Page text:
In an end-of-year launch surge, SpaceX fired off two Falcon 9 rockets Saturday, launching 52 Starlink internet relay satellites from California in the morning and a Turkish communications satellite from Florida a little more than 15 hours later.

The rapid-fire launches marked a company record 29th and 30th Falcon 9 flights so far this year, with a final launch planned for Tuesday to send an unpiloted Dragon capsule to the International Space Station carrying crew supplies, science gear, spare parts and Christmas presents.

That flight will mark the California rocket builder’s 134th Falcon 9 launch since the booster’s debut in 2010, the 137th counting three triple-core Falcon Heavy rockets.

A SpaceX Falcon 9 rocket thunders away from Vandenberg Space Force Base in California early Saturday, carrying 52 Starlink internet relay satellites.


SpaceX engineers began the day at Vandenberg Space Force Base northwest of Los Angles, launching the latest batch of Starlink satellites at 4:41 a.m. PST using a Falcon 9 with a first stage making a record 11th flight.

The satellites were deployed as planned, increasing the total number of Starlinks launched to date to 1,944, while the rocket’s first stage completed a pinpoint landing on an offshore droneship to chalk up SpaceX’s 98th booster recovery, and its 75th at sea.

It was the 17th Starlink launch this year and the 33rd overall as SpaceX builds out a globe-spanning constellation of commercial internet relay stations designed to provide broadband service to any point on the planet.

At the Cape Canaveral Space Force Station in Florida, meanwhile, another team of engineers readied another Falcon 9 for launch Saturday evening, this one carrying the Turksat-5B relay station.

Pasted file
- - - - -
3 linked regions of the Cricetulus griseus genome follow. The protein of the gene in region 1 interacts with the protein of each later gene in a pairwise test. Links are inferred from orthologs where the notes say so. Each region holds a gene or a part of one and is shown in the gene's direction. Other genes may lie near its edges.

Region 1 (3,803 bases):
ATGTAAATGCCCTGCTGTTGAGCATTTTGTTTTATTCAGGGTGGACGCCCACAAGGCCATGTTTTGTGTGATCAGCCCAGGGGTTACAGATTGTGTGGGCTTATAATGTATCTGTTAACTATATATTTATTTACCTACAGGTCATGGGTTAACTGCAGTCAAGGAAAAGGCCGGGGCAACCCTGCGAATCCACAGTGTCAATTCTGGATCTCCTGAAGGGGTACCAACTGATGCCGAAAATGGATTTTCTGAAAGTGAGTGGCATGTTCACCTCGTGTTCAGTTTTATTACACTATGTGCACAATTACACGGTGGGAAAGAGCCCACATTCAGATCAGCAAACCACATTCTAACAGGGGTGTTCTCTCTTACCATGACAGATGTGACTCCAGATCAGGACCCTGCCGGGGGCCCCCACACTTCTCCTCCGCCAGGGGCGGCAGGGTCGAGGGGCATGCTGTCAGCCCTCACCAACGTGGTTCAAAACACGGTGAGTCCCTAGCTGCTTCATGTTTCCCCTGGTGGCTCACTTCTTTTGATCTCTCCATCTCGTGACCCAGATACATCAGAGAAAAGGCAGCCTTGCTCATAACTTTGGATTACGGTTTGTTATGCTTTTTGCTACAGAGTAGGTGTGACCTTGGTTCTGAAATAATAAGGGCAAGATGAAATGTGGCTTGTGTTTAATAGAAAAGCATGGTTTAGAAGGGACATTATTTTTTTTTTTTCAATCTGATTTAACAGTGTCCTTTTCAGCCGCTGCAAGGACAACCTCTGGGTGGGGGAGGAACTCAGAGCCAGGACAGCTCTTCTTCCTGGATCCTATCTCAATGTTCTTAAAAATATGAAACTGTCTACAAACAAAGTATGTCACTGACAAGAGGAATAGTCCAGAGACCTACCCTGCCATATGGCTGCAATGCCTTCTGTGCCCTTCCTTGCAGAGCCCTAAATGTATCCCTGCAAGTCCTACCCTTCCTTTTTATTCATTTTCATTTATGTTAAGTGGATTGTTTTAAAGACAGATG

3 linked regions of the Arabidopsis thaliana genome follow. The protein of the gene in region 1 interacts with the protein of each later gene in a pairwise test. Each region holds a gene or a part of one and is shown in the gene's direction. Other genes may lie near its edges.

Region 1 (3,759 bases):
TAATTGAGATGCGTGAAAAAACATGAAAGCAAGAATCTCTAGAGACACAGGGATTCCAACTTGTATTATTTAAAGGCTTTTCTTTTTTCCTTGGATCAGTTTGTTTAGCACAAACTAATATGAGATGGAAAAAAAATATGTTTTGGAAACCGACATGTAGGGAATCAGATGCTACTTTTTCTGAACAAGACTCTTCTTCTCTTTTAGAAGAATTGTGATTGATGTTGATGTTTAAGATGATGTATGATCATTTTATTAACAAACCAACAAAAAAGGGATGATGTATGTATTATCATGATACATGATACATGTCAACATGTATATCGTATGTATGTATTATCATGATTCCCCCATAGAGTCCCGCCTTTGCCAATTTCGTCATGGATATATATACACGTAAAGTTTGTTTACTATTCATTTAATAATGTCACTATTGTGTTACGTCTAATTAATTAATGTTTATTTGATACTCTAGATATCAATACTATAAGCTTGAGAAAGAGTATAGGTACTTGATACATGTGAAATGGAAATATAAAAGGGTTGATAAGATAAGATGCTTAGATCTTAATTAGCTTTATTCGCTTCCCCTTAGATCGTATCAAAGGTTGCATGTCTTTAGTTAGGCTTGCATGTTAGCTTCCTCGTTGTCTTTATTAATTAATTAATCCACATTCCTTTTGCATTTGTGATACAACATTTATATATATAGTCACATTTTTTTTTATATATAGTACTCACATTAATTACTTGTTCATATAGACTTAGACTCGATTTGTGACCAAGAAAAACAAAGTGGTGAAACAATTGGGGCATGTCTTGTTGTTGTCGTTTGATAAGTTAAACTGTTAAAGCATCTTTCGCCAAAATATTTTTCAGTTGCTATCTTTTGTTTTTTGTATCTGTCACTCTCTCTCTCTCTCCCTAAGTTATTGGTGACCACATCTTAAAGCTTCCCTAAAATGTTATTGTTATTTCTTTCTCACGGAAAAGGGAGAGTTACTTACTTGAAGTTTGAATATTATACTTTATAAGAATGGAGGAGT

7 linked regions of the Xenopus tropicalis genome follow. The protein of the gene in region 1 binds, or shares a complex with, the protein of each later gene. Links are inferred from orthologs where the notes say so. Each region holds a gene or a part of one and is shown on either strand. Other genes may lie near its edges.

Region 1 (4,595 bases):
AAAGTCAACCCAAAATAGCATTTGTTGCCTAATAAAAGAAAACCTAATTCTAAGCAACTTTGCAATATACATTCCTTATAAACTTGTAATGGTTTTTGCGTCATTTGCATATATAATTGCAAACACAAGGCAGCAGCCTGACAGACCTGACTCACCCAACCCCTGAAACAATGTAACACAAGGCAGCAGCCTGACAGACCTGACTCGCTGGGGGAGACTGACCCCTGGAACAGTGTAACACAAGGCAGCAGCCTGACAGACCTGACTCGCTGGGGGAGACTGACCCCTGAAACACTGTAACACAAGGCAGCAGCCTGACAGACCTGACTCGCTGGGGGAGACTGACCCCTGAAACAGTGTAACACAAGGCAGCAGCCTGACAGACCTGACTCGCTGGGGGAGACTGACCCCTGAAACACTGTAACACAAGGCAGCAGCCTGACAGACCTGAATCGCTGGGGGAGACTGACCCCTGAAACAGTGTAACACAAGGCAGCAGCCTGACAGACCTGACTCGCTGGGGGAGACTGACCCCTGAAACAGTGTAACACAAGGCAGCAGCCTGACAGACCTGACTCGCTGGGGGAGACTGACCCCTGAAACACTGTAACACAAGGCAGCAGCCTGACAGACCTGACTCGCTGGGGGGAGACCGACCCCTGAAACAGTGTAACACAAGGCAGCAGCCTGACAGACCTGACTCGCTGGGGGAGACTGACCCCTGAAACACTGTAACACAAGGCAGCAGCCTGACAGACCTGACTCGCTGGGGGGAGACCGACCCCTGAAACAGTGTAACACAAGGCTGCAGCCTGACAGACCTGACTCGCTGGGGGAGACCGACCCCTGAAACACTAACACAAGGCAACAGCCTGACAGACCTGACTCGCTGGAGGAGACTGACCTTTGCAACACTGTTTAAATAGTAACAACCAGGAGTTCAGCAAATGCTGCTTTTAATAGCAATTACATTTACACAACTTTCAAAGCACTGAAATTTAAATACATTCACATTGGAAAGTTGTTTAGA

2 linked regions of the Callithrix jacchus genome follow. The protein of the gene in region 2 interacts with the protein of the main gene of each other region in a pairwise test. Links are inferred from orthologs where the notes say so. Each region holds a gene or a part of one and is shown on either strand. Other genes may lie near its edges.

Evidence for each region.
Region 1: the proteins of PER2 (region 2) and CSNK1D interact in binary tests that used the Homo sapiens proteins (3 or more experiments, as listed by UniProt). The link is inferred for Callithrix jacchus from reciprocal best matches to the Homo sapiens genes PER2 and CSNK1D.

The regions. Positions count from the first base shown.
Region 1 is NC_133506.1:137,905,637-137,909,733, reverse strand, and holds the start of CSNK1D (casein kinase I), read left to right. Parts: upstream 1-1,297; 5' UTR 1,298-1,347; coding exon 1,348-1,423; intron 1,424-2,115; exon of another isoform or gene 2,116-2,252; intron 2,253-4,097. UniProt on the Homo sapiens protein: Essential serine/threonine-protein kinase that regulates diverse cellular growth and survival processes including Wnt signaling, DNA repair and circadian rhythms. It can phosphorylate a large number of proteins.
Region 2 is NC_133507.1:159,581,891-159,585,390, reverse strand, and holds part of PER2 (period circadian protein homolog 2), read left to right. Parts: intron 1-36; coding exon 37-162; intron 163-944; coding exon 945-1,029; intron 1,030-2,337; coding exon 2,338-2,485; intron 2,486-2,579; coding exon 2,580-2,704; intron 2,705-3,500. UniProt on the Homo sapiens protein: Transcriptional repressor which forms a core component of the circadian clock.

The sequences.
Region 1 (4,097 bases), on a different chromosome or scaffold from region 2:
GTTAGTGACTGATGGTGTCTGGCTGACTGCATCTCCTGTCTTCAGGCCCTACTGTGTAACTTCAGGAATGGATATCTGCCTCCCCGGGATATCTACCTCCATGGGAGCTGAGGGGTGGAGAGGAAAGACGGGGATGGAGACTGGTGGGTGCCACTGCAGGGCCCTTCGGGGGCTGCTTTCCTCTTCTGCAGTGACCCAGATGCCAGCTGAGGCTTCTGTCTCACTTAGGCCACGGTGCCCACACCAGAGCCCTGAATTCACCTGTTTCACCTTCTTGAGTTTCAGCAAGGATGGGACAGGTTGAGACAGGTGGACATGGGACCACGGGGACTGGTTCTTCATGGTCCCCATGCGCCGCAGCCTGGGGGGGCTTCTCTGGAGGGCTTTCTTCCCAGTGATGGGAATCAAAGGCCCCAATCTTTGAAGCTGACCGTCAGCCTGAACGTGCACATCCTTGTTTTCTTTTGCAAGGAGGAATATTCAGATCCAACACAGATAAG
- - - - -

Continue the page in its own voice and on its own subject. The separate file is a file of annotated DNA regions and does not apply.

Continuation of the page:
Using a first stage making its third flight, the Falcon 9 roared to life and shot away from launch complex 40 at 10:58 p.m. EST, arcing to the east over the Atlantic Ocean under the light of a full moon.

The Turksat-5B communications satellite is released to fly on its own after launch from Florida atop a Falcon 9 rocket. It was SpaceX’s second orbital launch in less than 16 hours.


After two firings of the rocket’s second stage, the satellite was released into an elliptical “transfer” orbit as planned. It was SpaceX’s second launch this year for the state-owned Türksat Satellite Communications and Cable TV Operations Co.

Over the next few weeks, on-board thrusters will put the satellite into a circular orbit 22,300 miles above the equator to provide civil and military data relay, TV and broadband services.

With Saturday’s launches behind them, and two successful booster recoveries, SpaceX engineers will ready another Falcon 9 for a Tuesday launch from pad 39A at the Kennedy Space Center, kicking off an automated rendezvous with the International Space Station.

The launch will be SpaceX’s 24th station resupply flight and the company’s 31st overall flight this year, believed to be a record for a U.S. company launching payloads to orbit on a commercial basis.